Here’s how I became a six-figure freelancer

Since 2014, I’ve traveled to over 20 countries — all while building a freelance marketing company through which I earn six figures a year.

Don’t be fooled, though. It hasn’t always been like this. I started my freelancing career as a side gig. I worked full-time, and although I had ambitions of having my own company, setting my own schedule and working from anywhere, making those goals a reality seemed a long way off.

Initially, my freelance income provided spending money my first few years out of college, when I was saving up for a move to Europe while paying my student loans. When I finally moved to London a few years after graduation to start my PhD, it seemed like the perfect time to take the leap and go freelance full-time.

It took a while, but I was able to build up that freelance side gig to full-time work, making six figures and having the ability to work from anywhere in the world. Here are my tips on how to grow your side hustle salary, whether you want to keep it in addition to a full-time job or develop it into something bigger.

Never say no

From the get-go, I took on every freelance job that was offered to me. From ghostwriting to social media posting to digital strategy, I took on every job that I could find, and made sure I over delivered, every time. There were weekends when I worked rather than played, evenings where I would sit down at the computer only to look up at sunrise and many, many missed invites to fun events — but I made sure that I did my best at every job that came my way.

You have to spend money to make money

I was hesitant at first to make a website for myself, take classes to build my skill set, or travel on my own dime to meet with clients. But the old adage is true (with a caveat): sometimes, you have to spend money to make money. After a while, having a portfolio online was super helpful when speaking with prospective clients who had heard about me through word of mouth.

Name dropping training courses and even client meetings is important, even if sometimes it feels a little show-offish. Discern what you spend your money on, of course, but be aware that a few well-planned events, training, and professional development tactics can really build your profile, skill set, and career.

Networking – no matter how painful – really works

Most of my clients now come from word of mouth—but of course, you have to start somewhere to get to that place. And it’s never guaranteed that you’ll continue to get clients through word of mouth. I am, by nature, not a very outgoing person with strangers — but I try to join groups or go to events where I know people are interested in the same things, so there’s at least one common topic of interest.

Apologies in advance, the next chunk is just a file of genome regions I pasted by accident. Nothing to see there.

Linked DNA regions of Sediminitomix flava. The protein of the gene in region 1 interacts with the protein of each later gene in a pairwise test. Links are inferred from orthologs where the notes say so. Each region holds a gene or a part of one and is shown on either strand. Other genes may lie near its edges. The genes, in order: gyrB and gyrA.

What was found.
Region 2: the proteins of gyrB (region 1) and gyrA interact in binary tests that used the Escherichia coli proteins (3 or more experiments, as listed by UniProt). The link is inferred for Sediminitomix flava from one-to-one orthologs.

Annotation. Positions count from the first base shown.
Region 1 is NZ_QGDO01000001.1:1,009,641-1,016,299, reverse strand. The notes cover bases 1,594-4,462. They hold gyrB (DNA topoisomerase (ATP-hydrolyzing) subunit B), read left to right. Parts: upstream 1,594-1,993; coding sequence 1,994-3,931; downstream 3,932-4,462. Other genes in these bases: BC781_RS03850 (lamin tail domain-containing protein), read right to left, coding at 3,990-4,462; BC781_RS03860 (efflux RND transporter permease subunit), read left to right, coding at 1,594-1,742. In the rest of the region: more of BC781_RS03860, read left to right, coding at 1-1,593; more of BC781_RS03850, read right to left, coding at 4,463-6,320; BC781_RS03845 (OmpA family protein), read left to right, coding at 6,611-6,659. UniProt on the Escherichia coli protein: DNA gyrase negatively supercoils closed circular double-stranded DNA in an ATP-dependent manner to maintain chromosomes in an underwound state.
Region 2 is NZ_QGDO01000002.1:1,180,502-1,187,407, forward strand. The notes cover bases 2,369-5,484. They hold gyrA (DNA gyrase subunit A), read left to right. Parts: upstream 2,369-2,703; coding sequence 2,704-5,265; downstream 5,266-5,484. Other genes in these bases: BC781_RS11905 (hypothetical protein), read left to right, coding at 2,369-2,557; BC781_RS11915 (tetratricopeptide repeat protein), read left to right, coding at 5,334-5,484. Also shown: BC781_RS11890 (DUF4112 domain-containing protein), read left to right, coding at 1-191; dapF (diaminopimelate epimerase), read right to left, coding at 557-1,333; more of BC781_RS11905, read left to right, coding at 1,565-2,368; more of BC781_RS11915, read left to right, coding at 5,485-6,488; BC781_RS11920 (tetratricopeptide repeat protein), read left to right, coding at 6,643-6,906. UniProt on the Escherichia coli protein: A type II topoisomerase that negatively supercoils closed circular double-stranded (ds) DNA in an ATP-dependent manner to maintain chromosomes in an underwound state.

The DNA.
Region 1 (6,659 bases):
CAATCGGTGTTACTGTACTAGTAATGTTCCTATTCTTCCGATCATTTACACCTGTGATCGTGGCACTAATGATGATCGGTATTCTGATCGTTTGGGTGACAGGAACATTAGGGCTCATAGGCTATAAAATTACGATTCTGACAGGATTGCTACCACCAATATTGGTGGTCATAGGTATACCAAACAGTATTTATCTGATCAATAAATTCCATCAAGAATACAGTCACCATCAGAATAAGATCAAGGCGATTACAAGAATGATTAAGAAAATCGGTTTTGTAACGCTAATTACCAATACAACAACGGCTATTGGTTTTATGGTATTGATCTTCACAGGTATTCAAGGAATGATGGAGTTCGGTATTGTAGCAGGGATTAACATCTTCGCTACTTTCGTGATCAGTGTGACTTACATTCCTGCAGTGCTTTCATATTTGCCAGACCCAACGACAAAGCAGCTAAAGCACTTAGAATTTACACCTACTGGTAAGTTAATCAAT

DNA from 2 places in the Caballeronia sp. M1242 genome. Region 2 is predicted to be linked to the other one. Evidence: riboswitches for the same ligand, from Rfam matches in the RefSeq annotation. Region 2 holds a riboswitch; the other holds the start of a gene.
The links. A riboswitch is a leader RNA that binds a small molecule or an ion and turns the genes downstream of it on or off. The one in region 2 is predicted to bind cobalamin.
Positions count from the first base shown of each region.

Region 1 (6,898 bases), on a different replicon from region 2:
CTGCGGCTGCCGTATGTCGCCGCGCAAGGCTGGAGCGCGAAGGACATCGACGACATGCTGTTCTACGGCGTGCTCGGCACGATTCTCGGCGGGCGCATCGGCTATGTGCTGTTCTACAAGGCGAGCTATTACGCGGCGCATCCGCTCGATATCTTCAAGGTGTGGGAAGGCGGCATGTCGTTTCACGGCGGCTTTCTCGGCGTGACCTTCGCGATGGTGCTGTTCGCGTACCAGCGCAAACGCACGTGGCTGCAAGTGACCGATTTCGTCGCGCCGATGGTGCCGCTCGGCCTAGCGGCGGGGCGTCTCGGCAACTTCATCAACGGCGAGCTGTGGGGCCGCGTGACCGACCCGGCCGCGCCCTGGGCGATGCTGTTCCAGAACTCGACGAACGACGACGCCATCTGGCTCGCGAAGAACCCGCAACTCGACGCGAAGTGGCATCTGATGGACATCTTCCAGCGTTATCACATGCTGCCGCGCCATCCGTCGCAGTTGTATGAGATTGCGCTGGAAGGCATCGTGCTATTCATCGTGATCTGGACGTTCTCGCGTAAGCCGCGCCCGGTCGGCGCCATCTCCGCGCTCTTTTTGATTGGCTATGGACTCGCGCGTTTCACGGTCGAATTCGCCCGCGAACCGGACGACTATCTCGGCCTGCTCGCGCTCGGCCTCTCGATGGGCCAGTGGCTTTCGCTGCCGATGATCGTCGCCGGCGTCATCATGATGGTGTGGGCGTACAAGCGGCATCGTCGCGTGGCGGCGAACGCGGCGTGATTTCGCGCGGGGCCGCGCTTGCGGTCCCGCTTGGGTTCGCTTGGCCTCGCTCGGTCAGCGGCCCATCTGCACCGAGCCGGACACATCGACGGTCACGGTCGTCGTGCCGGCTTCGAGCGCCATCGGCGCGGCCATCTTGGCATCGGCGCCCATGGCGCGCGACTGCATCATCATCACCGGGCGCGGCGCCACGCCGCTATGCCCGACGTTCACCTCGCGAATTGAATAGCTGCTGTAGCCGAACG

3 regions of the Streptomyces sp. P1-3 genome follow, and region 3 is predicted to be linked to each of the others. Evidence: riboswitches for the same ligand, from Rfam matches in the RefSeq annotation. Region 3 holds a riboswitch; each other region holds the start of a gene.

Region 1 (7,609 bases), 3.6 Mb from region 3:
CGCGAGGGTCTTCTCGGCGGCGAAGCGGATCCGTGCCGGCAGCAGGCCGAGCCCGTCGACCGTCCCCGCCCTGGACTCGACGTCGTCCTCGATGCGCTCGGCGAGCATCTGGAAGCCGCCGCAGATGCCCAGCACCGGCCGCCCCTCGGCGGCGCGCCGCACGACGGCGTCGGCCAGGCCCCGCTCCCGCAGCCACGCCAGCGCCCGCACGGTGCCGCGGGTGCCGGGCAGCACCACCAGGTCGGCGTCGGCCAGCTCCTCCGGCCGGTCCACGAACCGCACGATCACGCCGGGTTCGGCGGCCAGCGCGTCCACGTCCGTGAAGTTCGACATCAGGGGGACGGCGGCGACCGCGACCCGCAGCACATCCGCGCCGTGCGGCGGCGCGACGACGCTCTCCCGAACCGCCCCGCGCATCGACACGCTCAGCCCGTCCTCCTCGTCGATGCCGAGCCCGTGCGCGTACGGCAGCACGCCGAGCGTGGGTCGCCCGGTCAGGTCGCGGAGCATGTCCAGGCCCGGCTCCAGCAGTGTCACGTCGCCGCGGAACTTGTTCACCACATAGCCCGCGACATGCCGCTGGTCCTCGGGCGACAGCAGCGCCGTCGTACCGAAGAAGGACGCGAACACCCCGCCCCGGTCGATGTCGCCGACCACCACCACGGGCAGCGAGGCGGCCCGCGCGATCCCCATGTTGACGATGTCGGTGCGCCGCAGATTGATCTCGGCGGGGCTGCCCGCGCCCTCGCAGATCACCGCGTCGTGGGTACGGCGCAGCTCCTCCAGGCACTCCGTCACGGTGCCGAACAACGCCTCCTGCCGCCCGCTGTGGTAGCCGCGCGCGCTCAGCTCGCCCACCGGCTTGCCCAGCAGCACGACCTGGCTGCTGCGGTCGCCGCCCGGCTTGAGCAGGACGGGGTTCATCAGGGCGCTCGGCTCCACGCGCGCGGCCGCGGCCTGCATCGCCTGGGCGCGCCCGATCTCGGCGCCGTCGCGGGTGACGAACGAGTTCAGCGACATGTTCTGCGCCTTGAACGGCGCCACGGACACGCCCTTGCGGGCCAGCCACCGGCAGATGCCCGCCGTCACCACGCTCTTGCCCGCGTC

Whether you attend charity events, professional development sessions or even a coffee or drinks to catch up, they’re all great opportunities to meet new people, hone your communications skills and of course — talk about your trade. You never know where those conversations will lead. I also interview for full-time jobs semi-regularly. I like to keep my interview skills fresh. Staying up to date on how people in my industry chat with one another helps to keep my options open.

Develop a portfolio

Everyone should have a “calling card” of sorts that show prospective clients that you can walk the walk, not just talk the talk. As you build your client base, you can start to use past client work as examples, but in the meantime, use work projects (confirm you can use them with HR), or develop your own projects that you do in your free time to showcase your skills. Some trades are more difficult than others to showcase, so even gathering testimonials and recommendations is a great place to start.

Hustle hard, but take time to rest

Everyone talks about how busy they are, and in our society, we wear this like a badge of honor. But. Make sure you take the time to enjoy life, pursue a hobby, stay healthy and maintain your personal relationships. I sacrificed a lot in my early freelancing years, including a great relationship, to build my career. I wish I had spent a little more time on myself, because I would have burned out less, which would have made me more efficient and effective in the long run. Even a few hours a week for self-care is a great start.

Offer multiple proficiencies

I started out as a writer, and ended up as a marketing consultant — it’s funny how one’s career can morph and take different paths. As a freelancer, you already have to be your own salesperson, marketer, accountant, and bookkeeper, but you’ll likely also have to help clients with multiple things that are related to your industry. For example, many of my clients require someone who is both strategic and tactical. I often find myself making strategies and then implementing them — which is a great way to keep my skills fresh. My advice is to always go into projects with an open mind, and be aware that you may do things that span your ability set.

Hopefully, you’ll find these tips helpful as you develop your freelance careers. And as always, the most important thing is to listen to your gut, be true to yourself, and be passionate about what you’re doing – that will never fail you.

This article first appeared on Career Contessa.